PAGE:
On The Trail of - Colonel CHARLES COCKE
 
WHO WAS CHARLES COCKE?
 

Most of what we know about Charles Cocke comes from his Revolutionary War Pension Application which was filed in Lee County, Virginia on 15 Jan 1838. This Application gives us several intriguing insights into his character. The fact that he had traveled all the way from Arkansas to file the application and, more significantly, that he was 88 years old at the time suggests that he was a man of considerable fortitude. The fact that he obtained the assistance of a Senator to help move things along suggests that he was a man with some political acumen and connections. The Application itself shows a man of considerable bravery - he mentions offhandedly that he had fought in the Battle of Point Pleasant (perhaps the fiercest battle ever fought on the frontier) and that, even while a Captain in the Militia, he had frequently put himself in harm's way by engaging in long-range patrols. Other records tend to confirm these impressions. One letter describes him as "a Gentleman whose character stands fair, as well as being an experienced and brave officer in Indian Warfare".  An account in the Draper Manuscripts indicates that he was a man who had a good deal of common sense. Other documents confirm that, like many of his contemporaries, he was a military man, a politician, a hunter and explorer, and an entrepreneur. The frontier was not a place for ordinary men or women.

 
A BABE IN THE WOODS
 

Unfortunately, these documents have not provided any clue as to his origins. From his Pension Application, we know that Charles Cocke was born on November 12, 1750. Beyond that, almost nothing is known about the early years of Charles Cocke or about his parents. He states that he was "from his infancy accustomed to the woods" and there is some evidence that he went on a long hunt at a young age (although that was probably his father, or an uncle).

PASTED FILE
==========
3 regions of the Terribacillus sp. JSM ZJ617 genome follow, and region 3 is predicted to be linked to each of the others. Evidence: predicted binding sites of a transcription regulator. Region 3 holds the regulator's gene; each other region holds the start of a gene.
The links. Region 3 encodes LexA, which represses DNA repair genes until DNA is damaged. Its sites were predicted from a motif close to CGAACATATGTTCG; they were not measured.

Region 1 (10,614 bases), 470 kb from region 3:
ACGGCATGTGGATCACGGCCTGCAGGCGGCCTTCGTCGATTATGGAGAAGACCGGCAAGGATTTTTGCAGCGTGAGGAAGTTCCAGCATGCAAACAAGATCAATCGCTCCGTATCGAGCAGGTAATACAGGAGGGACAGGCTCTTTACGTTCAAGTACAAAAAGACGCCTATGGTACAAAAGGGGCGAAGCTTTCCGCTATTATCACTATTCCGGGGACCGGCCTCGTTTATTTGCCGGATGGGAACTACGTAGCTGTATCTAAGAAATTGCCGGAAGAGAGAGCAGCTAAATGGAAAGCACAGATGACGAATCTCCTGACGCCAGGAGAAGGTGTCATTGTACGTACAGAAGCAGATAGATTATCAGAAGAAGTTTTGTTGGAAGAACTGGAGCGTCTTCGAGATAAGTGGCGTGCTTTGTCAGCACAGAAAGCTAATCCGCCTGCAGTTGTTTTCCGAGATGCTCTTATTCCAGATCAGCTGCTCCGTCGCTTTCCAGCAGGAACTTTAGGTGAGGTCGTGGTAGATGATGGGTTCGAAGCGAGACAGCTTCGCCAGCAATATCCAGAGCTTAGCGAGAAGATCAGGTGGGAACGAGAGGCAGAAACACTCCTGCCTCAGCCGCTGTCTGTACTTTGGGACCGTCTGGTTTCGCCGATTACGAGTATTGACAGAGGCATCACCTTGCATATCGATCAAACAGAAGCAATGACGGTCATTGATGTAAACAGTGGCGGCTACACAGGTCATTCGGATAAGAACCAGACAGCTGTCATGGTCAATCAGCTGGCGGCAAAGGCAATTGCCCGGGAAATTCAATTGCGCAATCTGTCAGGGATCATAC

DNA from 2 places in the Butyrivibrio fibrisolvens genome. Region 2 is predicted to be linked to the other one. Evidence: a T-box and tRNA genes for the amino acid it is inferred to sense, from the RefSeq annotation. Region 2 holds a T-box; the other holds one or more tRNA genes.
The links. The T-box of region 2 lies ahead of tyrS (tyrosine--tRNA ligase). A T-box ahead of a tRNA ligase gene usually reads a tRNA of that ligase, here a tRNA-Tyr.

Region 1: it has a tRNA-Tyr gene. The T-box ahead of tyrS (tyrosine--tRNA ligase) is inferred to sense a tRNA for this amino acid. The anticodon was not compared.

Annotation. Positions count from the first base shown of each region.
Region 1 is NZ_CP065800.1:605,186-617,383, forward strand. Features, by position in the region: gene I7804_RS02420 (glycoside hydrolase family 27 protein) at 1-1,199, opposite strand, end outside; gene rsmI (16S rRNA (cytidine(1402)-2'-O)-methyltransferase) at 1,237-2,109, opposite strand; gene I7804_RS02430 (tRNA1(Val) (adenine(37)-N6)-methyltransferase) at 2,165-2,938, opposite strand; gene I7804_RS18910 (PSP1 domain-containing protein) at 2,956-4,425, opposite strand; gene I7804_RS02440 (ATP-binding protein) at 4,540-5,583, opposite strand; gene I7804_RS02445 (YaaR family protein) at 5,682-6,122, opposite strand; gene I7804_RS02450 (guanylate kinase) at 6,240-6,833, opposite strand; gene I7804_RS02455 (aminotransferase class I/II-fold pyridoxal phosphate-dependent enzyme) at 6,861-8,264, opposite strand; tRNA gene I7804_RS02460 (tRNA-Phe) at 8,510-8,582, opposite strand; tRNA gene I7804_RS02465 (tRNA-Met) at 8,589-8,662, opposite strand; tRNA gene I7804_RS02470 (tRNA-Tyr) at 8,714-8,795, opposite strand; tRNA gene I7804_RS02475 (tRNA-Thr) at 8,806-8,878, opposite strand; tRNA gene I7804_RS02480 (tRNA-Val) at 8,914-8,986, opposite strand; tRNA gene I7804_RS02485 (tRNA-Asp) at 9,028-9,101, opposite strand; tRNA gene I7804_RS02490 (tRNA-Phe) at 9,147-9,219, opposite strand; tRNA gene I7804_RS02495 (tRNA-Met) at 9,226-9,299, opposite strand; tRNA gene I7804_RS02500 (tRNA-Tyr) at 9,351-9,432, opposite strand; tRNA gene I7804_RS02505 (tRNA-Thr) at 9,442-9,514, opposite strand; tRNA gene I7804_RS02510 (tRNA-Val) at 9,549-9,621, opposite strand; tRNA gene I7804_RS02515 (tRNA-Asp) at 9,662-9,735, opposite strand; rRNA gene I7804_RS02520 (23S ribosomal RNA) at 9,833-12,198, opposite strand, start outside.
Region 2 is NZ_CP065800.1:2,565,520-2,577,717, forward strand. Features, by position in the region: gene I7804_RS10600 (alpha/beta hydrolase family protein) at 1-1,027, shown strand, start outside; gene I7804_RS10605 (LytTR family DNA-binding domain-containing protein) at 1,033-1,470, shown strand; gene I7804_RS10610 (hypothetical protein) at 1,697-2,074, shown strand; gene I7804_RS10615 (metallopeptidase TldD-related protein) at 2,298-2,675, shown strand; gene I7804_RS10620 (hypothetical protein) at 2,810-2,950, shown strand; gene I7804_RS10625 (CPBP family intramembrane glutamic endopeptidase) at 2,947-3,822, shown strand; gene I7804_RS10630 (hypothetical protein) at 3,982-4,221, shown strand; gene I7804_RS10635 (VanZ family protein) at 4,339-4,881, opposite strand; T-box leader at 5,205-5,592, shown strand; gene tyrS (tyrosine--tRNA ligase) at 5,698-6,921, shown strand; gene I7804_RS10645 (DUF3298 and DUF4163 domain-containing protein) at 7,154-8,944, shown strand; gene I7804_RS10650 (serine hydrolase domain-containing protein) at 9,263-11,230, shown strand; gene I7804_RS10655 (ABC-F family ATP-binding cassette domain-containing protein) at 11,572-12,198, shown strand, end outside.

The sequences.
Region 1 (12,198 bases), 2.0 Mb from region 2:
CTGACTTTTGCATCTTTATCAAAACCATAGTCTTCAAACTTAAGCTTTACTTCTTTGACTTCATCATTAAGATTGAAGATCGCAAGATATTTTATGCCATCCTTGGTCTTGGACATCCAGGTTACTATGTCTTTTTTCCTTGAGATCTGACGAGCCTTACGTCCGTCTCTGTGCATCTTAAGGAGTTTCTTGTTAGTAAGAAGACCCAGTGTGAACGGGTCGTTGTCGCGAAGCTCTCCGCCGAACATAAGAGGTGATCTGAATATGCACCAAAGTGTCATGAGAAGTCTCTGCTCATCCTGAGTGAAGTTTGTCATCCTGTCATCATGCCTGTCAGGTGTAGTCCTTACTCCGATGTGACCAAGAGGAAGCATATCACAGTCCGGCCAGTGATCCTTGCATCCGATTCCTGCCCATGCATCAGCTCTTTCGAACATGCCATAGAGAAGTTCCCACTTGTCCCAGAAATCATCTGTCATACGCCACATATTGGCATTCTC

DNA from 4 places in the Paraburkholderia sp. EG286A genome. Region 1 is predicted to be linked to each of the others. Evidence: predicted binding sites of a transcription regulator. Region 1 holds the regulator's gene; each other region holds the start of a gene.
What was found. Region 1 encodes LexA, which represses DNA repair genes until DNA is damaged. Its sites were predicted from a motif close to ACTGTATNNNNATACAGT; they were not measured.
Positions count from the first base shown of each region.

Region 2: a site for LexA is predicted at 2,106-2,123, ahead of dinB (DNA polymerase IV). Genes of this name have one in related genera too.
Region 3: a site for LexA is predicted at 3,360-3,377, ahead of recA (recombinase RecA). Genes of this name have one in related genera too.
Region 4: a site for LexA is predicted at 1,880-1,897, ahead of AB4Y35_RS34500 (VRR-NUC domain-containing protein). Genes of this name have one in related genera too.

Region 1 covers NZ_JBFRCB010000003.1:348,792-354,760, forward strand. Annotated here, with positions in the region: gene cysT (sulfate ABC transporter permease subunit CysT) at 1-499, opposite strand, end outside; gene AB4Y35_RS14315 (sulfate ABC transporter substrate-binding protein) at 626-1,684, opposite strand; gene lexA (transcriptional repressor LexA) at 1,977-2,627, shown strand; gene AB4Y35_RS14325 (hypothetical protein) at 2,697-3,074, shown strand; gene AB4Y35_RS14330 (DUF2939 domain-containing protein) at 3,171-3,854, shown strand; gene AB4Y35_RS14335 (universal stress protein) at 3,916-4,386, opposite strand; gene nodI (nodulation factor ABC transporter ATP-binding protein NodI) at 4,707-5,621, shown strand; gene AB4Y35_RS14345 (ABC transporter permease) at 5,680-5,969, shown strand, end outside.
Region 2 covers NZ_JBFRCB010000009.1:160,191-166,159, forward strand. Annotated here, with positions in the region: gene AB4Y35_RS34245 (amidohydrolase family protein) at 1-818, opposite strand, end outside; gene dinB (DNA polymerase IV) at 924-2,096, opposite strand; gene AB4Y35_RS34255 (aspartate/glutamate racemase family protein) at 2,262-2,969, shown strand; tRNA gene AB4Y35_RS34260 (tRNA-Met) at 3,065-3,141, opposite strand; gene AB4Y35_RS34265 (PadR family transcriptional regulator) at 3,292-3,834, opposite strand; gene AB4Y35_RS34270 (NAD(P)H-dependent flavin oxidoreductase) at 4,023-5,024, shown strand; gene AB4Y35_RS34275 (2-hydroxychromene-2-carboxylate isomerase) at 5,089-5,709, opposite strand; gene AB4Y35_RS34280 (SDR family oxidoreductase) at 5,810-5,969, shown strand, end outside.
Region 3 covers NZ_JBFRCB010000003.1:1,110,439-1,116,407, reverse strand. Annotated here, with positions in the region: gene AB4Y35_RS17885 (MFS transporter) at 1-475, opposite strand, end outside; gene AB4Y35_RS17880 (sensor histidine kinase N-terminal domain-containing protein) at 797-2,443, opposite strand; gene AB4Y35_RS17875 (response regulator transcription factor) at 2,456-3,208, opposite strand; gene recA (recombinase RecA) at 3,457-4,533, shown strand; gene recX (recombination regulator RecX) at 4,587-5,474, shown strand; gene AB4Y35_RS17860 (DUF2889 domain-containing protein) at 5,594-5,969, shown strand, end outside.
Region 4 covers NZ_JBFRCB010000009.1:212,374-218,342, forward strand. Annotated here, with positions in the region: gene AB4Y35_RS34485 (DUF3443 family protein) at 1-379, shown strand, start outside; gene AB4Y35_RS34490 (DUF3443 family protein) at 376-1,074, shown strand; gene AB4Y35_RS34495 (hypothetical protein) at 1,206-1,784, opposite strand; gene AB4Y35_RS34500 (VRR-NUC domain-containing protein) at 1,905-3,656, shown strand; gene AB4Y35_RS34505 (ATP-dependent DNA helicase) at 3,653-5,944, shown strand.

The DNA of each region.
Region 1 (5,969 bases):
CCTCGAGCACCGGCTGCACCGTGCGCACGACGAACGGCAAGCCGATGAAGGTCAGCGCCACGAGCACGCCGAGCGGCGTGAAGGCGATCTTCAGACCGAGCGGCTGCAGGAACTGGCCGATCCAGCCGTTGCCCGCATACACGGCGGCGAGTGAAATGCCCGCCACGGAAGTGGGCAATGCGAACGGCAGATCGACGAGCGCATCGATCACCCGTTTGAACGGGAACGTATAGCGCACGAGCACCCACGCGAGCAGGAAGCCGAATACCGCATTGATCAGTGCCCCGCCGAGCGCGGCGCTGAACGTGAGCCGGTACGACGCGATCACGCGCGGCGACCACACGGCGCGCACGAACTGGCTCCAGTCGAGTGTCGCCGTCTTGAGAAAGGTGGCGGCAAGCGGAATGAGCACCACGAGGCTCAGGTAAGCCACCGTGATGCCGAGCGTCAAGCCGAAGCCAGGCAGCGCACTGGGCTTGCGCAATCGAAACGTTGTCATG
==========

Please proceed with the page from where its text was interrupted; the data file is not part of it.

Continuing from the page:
THE FAMILY OF CHARLES COCKE
 

The evidence indicates that Charles Cocke was married in 1771 to Ellender Ewing, daughter of John Ewing and Ellender Porter. They were probably married somewhere near Cripple Creek, Botetourt (now Wythe) County, Virginia - since this is where they were both living at the time.

No document has been found which lists any of the children of Charles and Ellender. Identification is based on circumstantial evidence. Here is my current guess as to the children of Charles Cocke:

1.

Jane Cocke- born 7 Apr 1772; married Gabriel E. Chrisman, Sr.

2.

Mary Cocke- born circa 1773; married Isaac Mullens.

3.

John Cocke, Sr.- born circa 1775, Virginia; married Mary Avery Vaughan.

4.

Jester Gwinn Cocke, Sr.- born 27 Feb 1781, Virginia; married (1) _?_; (2) Sarah Ann _?_; (3) Mary Buckney.

5.

Elizabeth Cocke- born circa 1785; married Elijah Franklin.

6.

Ellender Cocke- born 26 Nov 1788; married John Lee Dibrell.

7.

Charles Scott Cocke- born circa 1790; married Nancy _?_.